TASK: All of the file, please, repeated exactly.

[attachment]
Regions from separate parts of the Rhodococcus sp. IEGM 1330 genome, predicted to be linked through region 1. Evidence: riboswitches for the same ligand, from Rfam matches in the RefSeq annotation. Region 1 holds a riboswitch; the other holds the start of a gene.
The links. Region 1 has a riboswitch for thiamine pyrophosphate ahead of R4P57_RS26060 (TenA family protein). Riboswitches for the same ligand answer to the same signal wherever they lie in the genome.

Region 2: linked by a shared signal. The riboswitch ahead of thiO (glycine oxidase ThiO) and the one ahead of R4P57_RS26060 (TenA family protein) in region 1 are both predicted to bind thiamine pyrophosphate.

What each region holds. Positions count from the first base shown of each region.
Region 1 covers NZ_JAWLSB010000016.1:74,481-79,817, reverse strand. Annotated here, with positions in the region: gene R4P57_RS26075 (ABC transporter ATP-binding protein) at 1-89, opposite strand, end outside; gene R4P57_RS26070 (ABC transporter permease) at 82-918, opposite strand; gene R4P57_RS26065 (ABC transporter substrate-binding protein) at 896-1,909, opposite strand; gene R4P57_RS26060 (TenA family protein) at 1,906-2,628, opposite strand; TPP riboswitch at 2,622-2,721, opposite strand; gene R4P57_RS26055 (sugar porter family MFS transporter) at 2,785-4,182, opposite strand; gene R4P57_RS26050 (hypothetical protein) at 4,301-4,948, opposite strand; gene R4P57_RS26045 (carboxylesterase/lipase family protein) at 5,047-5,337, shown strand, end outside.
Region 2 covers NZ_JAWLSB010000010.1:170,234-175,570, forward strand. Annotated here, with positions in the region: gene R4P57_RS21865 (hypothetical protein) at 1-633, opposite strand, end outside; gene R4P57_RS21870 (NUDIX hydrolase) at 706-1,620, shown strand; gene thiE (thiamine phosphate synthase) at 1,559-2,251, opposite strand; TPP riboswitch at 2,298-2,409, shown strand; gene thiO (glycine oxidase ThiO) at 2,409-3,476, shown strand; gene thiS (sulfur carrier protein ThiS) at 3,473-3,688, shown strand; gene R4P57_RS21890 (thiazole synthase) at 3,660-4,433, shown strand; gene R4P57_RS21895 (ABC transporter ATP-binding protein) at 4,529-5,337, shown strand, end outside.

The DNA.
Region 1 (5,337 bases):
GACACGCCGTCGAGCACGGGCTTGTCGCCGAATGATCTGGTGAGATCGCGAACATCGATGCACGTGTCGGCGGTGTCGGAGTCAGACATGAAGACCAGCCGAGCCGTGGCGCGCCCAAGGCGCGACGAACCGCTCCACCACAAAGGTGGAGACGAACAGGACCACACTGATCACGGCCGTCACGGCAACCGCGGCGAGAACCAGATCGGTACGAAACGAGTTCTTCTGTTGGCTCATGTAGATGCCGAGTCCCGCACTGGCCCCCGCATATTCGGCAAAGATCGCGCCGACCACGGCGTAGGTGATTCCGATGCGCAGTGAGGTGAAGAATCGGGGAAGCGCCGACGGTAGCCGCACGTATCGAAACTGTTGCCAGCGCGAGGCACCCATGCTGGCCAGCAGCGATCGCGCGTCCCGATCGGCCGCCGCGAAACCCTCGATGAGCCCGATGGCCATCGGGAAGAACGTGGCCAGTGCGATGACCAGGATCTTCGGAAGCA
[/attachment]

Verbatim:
Regions from separate parts of the Rhodococcus sp. IEGM 1330 genome, predicted to be linked through region 1. Evidence: riboswitches for the same ligand, from Rfam matches in the RefSeq annotation. Region 1 holds a riboswitch; the other holds the start of a gene.
The links. Region 1 has a riboswitch for thiamine pyrophosphate ahead of R4P57_RS26060 (TenA family protein). Riboswitches for the same ligand answer to the same signal wherever they lie in the genome.

Region 2: linked by a shared signal. The riboswitch ahead of thiO (glycine oxidase ThiO) and the one ahead of R4P57_RS26060 (TenA family protein) in region 1 are both predicted to bind thiamine pyrophosphate.

What each region holds. Positions count from the first base shown of each region.
Region 1 covers NZ_JAWLSB010000016.1:74,481-79,817, reverse strand. Annotated here, with positions in the region: gene R4P57_RS26075 (ABC transporter ATP-binding protein) at 1-89, opposite strand, end outside; gene R4P57_RS26070 (ABC transporter permease) at 82-918, opposite strand; gene R4P57_RS26065 (ABC transporter substrate-binding protein) at 896-1,909, opposite strand; gene R4P57_RS26060 (TenA family protein) at 1,906-2,628, opposite strand; TPP riboswitch at 2,622-2,721, opposite strand; gene R4P57_RS26055 (sugar porter family MFS transporter) at 2,785-4,182, opposite strand; gene R4P57_RS26050 (hypothetical protein) at 4,301-4,948, opposite strand; gene R4P57_RS26045 (carboxylesterase/lipase family protein) at 5,047-5,337, shown strand, end outside.
Region 2 covers NZ_JAWLSB010000010.1:170,234-175,570, forward strand. Annotated here, with positions in the region: gene R4P57_RS21865 (hypothetical protein) at 1-633, opposite strand, end outside; gene R4P57_RS21870 (NUDIX hydrolase) at 706-1,620, shown strand; gene thiE (thiamine phosphate synthase) at 1,559-2,251, opposite strand; TPP riboswitch at 2,298-2,409, shown strand; gene thiO (glycine oxidase ThiO) at 2,409-3,476, shown strand; gene thiS (sulfur carrier protein ThiS) at 3,473-3,688, shown strand; gene R4P57_RS21890 (thiazole synthase) at 3,660-4,433, shown strand; gene R4P57_RS21895 (ABC transporter ATP-binding protein) at 4,529-5,337, shown strand, end outside.

The DNA.
Region 1 (5,337 bases):
GACACGCCGTCGAGCACGGGCTTGTCGCCGAATGATCTGGTGAGATCGCGAACATCGATGCACGTGTCGGCGGTGTCGGAGTCAGACATGAAGACCAGCCGAGCCGTGGCGCGCCCAAGGCGCGACGAACCGCTCCACCACAAAGGTGGAGACGAACAGGACCACACTGATCACGGCCGTCACGGCAACCGCGGCGAGAACCAGATCGGTACGAAACGAGTTCTTCTGTTGGCTCATGTAGATGCCGAGTCCCGCACTGGCCCCCGCATATTCGGCAAAGATCGCGCCGACCACGGCGTAGGTGATTCCGATGCGCAGTGAGGTGAAGAATCGGGGAAGCGCCGACGGTAGCCGCACGTATCGAAACTGTTGCCAGCGCGAGGCACCCATGCTGGCCAGCAGCGATCGCGCGTCCCGATCGGCCGCCGCGAAACCCTCGATGAGCCCGATGGCCATCGGGAAGAACGTGGCCAGTGCGATGACCAGGATCTTCGGAAGCA